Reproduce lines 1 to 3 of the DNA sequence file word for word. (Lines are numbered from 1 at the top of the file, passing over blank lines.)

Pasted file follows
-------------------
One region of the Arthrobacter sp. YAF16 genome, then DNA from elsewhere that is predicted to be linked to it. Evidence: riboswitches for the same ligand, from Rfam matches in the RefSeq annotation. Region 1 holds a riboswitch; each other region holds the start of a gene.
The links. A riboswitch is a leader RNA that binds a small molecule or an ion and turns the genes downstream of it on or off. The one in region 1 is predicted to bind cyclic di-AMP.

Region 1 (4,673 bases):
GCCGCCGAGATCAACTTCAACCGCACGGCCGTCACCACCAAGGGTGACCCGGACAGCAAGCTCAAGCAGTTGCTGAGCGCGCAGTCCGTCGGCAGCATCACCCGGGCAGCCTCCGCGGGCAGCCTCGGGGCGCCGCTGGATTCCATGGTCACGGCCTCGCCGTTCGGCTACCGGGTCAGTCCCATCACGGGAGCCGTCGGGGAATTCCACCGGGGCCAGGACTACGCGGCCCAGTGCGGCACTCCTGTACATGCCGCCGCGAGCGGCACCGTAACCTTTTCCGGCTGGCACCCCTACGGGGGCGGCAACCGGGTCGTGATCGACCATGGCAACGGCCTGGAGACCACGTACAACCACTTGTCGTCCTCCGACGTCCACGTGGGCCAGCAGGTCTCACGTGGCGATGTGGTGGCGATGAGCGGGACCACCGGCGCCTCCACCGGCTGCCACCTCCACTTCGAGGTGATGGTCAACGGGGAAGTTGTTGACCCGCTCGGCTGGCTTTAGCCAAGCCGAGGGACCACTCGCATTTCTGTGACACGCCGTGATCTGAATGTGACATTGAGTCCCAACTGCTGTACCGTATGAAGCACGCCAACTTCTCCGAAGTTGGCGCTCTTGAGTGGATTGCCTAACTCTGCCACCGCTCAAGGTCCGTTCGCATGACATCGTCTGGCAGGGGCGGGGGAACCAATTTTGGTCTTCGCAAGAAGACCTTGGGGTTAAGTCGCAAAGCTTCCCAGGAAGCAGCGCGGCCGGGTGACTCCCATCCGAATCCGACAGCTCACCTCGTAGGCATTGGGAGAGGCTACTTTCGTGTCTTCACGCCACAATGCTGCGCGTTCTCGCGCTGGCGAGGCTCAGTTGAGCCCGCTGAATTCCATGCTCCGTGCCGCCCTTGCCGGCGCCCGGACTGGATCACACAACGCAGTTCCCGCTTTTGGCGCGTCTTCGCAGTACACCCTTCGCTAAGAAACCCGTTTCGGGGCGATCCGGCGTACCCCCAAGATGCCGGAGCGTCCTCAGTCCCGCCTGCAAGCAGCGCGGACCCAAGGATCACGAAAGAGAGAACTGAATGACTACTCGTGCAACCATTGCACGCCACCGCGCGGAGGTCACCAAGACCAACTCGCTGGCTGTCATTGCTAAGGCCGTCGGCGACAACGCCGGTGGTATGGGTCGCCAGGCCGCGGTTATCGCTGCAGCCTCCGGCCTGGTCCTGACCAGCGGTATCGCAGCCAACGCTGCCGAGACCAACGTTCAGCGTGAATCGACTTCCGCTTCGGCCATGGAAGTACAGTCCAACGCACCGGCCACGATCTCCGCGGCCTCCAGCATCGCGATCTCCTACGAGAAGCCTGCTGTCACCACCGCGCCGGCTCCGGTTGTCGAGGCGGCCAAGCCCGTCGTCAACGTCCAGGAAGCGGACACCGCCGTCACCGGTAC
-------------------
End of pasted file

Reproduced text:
One region of the Arthrobacter sp. YAF16 genome, then DNA from elsewhere that is predicted to be linked to it. Evidence: riboswitches for the same ligand, from Rfam matches in the RefSeq annotation. Region 1 holds a riboswitch; each other region holds the start of a gene.
The links. A riboswitch is a leader RNA that binds a small molecule or an ion and turns the genes downstream of it on or off. The one in region 1 is predicted to bind cyclic di-AMP.

Region 1 (4,673 bases):